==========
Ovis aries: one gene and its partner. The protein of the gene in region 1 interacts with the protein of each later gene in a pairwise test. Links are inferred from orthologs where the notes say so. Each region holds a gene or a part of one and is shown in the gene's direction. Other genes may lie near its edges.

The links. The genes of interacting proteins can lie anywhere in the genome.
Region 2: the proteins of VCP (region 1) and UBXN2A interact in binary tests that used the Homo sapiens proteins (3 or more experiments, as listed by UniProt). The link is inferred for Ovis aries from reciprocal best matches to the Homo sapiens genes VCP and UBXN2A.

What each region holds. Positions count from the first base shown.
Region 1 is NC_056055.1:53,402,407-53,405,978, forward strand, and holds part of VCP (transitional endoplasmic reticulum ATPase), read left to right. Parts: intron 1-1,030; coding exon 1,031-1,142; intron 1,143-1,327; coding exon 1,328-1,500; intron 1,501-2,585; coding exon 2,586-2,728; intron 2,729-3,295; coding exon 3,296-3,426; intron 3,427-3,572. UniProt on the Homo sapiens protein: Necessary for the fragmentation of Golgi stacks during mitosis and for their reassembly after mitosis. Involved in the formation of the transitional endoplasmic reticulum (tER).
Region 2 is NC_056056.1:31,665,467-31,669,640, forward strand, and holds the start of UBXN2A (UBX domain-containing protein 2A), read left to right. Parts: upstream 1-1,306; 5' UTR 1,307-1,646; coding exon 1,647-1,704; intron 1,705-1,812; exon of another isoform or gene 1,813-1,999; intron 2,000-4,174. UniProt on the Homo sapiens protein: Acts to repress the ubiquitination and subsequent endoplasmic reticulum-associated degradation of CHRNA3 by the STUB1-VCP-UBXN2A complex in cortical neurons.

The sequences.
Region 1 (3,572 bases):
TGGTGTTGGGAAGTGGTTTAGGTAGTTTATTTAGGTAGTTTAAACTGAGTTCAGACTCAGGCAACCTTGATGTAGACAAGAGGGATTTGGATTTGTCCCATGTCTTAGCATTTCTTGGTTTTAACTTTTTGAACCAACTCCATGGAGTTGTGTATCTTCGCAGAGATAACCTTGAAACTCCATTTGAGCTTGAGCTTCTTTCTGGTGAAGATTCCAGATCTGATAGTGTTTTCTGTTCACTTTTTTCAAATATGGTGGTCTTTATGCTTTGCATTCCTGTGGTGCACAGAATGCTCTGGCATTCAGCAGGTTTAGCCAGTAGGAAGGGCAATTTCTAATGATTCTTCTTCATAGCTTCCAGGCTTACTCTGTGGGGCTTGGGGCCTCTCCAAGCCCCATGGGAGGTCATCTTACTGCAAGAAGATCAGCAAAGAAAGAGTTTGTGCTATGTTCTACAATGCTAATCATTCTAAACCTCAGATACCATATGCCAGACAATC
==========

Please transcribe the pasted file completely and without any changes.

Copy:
Ovis aries: one gene and its partner. The protein of the gene in region 1 interacts with the protein of each later gene in a pairwise test. Links are inferred from orthologs where the notes say so. Each region holds a gene or a part of one and is shown in the gene's direction. Other genes may lie near its edges.

The links. The genes of interacting proteins can lie anywhere in the genome.
Region 2: the proteins of VCP (region 1) and UBXN2A interact in binary tests that used the Homo sapiens proteins (3 or more experiments, as listed by UniProt). The link is inferred for Ovis aries from reciprocal best matches to the Homo sapiens genes VCP and UBXN2A.

What each region holds. Positions count from the first base shown.
Region 1 is NC_056055.1:53,402,407-53,405,978, forward strand, and holds part of VCP (transitional endoplasmic reticulum ATPase), read left to right. Parts: intron 1-1,030; coding exon 1,031-1,142; intron 1,143-1,327; coding exon 1,328-1,500; intron 1,501-2,585; coding exon 2,586-2,728; intron 2,729-3,295; coding exon 3,296-3,426; intron 3,427-3,572. UniProt on the Homo sapiens protein: Necessary for the fragmentation of Golgi stacks during mitosis and for their reassembly after mitosis. Involved in the formation of the transitional endoplasmic reticulum (tER).
Region 2 is NC_056056.1:31,665,467-31,669,640, forward strand, and holds the start of UBXN2A (UBX domain-containing protein 2A), read left to right. Parts: upstream 1-1,306; 5' UTR 1,307-1,646; coding exon 1,647-1,704; intron 1,705-1,812; exon of another isoform or gene 1,813-1,999; intron 2,000-4,174. UniProt on the Homo sapiens protein: Acts to repress the ubiquitination and subsequent endoplasmic reticulum-associated degradation of CHRNA3 by the STUB1-VCP-UBXN2A complex in cortical neurons.

The sequences.
Region 1 (3,572 bases):
TGGTGTTGGGAAGTGGTTTAGGTAGTTTATTTAGGTAGTTTAAACTGAGTTCAGACTCAGGCAACCTTGATGTAGACAAGAGGGATTTGGATTTGTCCCATGTCTTAGCATTTCTTGGTTTTAACTTTTTGAACCAACTCCATGGAGTTGTGTATCTTCGCAGAGATAACCTTGAAACTCCATTTGAGCTTGAGCTTCTTTCTGGTGAAGATTCCAGATCTGATAGTGTTTTCTGTTCACTTTTTTCAAATATGGTGGTCTTTATGCTTTGCATTCCTGTGGTGCACAGAATGCTCTGGCATTCAGCAGGTTTAGCCAGTAGGAAGGGCAATTTCTAATGATTCTTCTTCATAGCTTCCAGGCTTACTCTGTGGGGCTTGGGGCCTCTCCAAGCCCCATGGGAGGTCATCTTACTGCAAGAAGATCAGCAAAGAAAGAGTTTGTGCTATGTTCTACAATGCTAATCATTCTAAACCTCAGATACCATATGCCAGACAATC